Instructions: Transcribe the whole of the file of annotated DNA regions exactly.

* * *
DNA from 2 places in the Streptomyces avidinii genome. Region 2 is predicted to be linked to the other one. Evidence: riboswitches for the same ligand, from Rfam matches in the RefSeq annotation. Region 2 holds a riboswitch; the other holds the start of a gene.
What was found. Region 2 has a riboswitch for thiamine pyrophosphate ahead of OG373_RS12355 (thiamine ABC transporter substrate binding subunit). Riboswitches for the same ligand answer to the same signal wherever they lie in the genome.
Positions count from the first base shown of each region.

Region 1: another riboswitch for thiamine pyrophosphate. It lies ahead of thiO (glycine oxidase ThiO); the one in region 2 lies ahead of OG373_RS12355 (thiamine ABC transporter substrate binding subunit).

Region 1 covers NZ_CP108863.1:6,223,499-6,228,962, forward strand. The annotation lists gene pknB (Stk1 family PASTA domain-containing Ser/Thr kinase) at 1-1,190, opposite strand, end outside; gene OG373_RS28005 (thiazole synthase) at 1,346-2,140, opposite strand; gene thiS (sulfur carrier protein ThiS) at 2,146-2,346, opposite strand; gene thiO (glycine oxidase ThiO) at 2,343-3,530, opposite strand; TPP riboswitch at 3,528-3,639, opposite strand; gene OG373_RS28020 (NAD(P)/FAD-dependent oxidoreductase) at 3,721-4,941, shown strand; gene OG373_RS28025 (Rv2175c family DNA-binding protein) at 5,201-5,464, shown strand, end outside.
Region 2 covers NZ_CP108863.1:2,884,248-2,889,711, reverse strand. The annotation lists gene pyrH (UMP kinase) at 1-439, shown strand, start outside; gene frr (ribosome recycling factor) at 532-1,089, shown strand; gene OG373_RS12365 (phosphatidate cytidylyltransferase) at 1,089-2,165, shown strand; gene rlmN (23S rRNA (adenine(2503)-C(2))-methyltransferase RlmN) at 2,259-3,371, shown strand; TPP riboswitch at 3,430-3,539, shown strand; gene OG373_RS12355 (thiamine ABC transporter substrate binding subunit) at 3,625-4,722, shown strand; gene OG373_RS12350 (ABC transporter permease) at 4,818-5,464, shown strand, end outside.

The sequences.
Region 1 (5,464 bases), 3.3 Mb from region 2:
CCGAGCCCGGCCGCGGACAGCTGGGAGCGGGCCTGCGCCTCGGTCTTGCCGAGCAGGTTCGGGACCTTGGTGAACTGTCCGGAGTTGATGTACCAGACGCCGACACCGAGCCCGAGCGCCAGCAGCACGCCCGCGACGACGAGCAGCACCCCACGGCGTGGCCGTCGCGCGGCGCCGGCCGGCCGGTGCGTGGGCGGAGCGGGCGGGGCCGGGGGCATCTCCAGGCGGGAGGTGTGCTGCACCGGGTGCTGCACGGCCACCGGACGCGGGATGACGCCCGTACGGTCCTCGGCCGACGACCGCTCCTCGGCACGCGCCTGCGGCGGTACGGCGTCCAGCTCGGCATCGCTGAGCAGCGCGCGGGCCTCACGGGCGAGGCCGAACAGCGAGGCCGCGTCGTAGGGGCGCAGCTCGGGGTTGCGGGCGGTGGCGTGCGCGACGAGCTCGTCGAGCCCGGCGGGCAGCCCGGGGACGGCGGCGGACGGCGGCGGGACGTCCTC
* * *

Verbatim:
DNA from 2 places in the Streptomyces avidinii genome. Region 2 is predicted to be linked to the other one. Evidence: riboswitches for the same ligand, from Rfam matches in the RefSeq annotation. Region 2 holds a riboswitch; the other holds the start of a gene.
What was found. Region 2 has a riboswitch for thiamine pyrophosphate ahead of OG373_RS12355 (thiamine ABC transporter substrate binding subunit). Riboswitches for the same ligand answer to the same signal wherever they lie in the genome.
Positions count from the first base shown of each region.

Region 1: another riboswitch for thiamine pyrophosphate. It lies ahead of thiO (glycine oxidase ThiO); the one in region 2 lies ahead of OG373_RS12355 (thiamine ABC transporter substrate binding subunit).

Region 1 covers NZ_CP108863.1:6,223,499-6,228,962, forward strand. The annotation lists gene pknB (Stk1 family PASTA domain-containing Ser/Thr kinase) at 1-1,190, opposite strand, end outside; gene OG373_RS28005 (thiazole synthase) at 1,346-2,140, opposite strand; gene thiS (sulfur carrier protein ThiS) at 2,146-2,346, opposite strand; gene thiO (glycine oxidase ThiO) at 2,343-3,530, opposite strand; TPP riboswitch at 3,528-3,639, opposite strand; gene OG373_RS28020 (NAD(P)/FAD-dependent oxidoreductase) at 3,721-4,941, shown strand; gene OG373_RS28025 (Rv2175c family DNA-binding protein) at 5,201-5,464, shown strand, end outside.
Region 2 covers NZ_CP108863.1:2,884,248-2,889,711, reverse strand. The annotation lists gene pyrH (UMP kinase) at 1-439, shown strand, start outside; gene frr (ribosome recycling factor) at 532-1,089, shown strand; gene OG373_RS12365 (phosphatidate cytidylyltransferase) at 1,089-2,165, shown strand; gene rlmN (23S rRNA (adenine(2503)-C(2))-methyltransferase RlmN) at 2,259-3,371, shown strand; TPP riboswitch at 3,430-3,539, shown strand; gene OG373_RS12355 (thiamine ABC transporter substrate binding subunit) at 3,625-4,722, shown strand; gene OG373_RS12350 (ABC transporter permease) at 4,818-5,464, shown strand, end outside.

The sequences.
Region 1 (5,464 bases), 3.3 Mb from region 2:
CCGAGCCCGGCCGCGGACAGCTGGGAGCGGGCCTGCGCCTCGGTCTTGCCGAGCAGGTTCGGGACCTTGGTGAACTGTCCGGAGTTGATGTACCAGACGCCGACACCGAGCCCGAGCGCCAGCAGCACGCCCGCGACGACGAGCAGCACCCCACGGCGTGGCCGTCGCGCGGCGCCGGCCGGCCGGTGCGTGGGCGGAGCGGGCGGGGCCGGGGGCATCTCCAGGCGGGAGGTGTGCTGCACCGGGTGCTGCACGGCCACCGGACGCGGGATGACGCCCGTACGGTCCTCGGCCGACGACCGCTCCTCGGCACGCGCCTGCGGCGGTACGGCGTCCAGCTCGGCATCGCTGAGCAGCGCGCGGGCCTCACGGGCGAGGCCGAACAGCGAGGCCGCGTCGTAGGGGCGCAGCTCGGGGTTGCGGGCGGTGGCGTGCGCGACGAGCTCGTCGAGCCCGGCGGGCAGCCCGGGGACGGCGGCGGACGGCGGCGGGACGTCCTC